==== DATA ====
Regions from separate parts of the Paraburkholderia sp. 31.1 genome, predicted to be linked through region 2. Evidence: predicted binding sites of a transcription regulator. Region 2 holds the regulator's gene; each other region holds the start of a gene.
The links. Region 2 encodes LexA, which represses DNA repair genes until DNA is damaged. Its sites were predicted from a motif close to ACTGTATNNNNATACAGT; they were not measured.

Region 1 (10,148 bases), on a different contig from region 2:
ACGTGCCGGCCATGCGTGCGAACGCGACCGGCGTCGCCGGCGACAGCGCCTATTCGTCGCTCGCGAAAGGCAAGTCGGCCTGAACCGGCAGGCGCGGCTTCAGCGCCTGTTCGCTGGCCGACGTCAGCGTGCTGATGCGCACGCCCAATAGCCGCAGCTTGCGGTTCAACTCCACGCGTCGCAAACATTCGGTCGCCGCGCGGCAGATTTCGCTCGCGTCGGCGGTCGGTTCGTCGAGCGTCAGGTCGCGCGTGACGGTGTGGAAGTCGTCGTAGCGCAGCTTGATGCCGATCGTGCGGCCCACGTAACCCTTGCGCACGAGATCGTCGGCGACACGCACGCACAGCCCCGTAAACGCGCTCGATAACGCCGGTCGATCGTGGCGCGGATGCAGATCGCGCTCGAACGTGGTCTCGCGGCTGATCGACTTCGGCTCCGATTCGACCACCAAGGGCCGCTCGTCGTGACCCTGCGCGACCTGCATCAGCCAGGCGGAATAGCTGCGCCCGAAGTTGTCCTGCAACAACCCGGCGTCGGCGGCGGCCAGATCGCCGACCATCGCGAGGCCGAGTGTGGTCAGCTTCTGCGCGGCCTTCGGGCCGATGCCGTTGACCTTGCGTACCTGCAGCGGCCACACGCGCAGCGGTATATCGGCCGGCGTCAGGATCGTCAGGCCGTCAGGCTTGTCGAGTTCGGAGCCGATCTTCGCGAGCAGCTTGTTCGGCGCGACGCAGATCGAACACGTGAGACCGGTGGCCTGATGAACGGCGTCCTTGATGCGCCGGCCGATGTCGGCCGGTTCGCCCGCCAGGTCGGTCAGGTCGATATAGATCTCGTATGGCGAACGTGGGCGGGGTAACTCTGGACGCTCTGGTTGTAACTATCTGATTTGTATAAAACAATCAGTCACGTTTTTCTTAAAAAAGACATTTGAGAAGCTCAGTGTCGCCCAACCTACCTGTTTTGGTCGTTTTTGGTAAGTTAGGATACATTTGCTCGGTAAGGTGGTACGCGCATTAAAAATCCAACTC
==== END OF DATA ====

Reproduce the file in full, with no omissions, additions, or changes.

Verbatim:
Regions from separate parts of the Paraburkholderia sp. 31.1 genome, predicted to be linked through region 2. Evidence: predicted binding sites of a transcription regulator. Region 2 holds the regulator's gene; each other region holds the start of a gene.
The links. Region 2 encodes LexA, which represses DNA repair genes until DNA is damaged. Its sites were predicted from a motif close to ACTGTATNNNNATACAGT; they were not measured.

Region 1 (10,148 bases), on a different contig from region 2:
ACGTGCCGGCCATGCGTGCGAACGCGACCGGCGTCGCCGGCGACAGCGCCTATTCGTCGCTCGCGAAAGGCAAGTCGGCCTGAACCGGCAGGCGCGGCTTCAGCGCCTGTTCGCTGGCCGACGTCAGCGTGCTGATGCGCACGCCCAATAGCCGCAGCTTGCGGTTCAACTCCACGCGTCGCAAACATTCGGTCGCCGCGCGGCAGATTTCGCTCGCGTCGGCGGTCGGTTCGTCGAGCGTCAGGTCGCGCGTGACGGTGTGGAAGTCGTCGTAGCGCAGCTTGATGCCGATCGTGCGGCCCACGTAACCCTTGCGCACGAGATCGTCGGCGACACGCACGCACAGCCCCGTAAACGCGCTCGATAACGCCGGTCGATCGTGGCGCGGATGCAGATCGCGCTCGAACGTGGTCTCGCGGCTGATCGACTTCGGCTCCGATTCGACCACCAAGGGCCGCTCGTCGTGACCCTGCGCGACCTGCATCAGCCAGGCGGAATAGCTGCGCCCGAAGTTGTCCTGCAACAACCCGGCGTCGGCGGCGGCCAGATCGCCGACCATCGCGAGGCCGAGTGTGGTCAGCTTCTGCGCGGCCTTCGGGCCGATGCCGTTGACCTTGCGTACCTGCAGCGGCCACACGCGCAGCGGTATATCGGCCGGCGTCAGGATCGTCAGGCCGTCAGGCTTGTCGAGTTCGGAGCCGATCTTCGCGAGCAGCTTGTTCGGCGCGACGCAGATCGAACACGTGAGACCGGTGGCCTGATGAACGGCGTCCTTGATGCGCCGGCCGATGTCGGCCGGTTCGCCCGCCAGGTCGGTCAGGTCGATATAGATCTCGTATGGCGAACGTGGGCGGGGTAACTCTGGACGCTCTGGTTGTAACTATCTGATTTGTATAAAACAATCAGTCACGTTTTTCTTAAAAAAGACATTTGAGAAGCTCAGTGTCGCCCAACCTACCTGTTTTGGTCGTTTTTGGTAAGTTAGGATACATTTGCTCGGTAAGGTGGTACGCGCATTAAAAATCCAACTC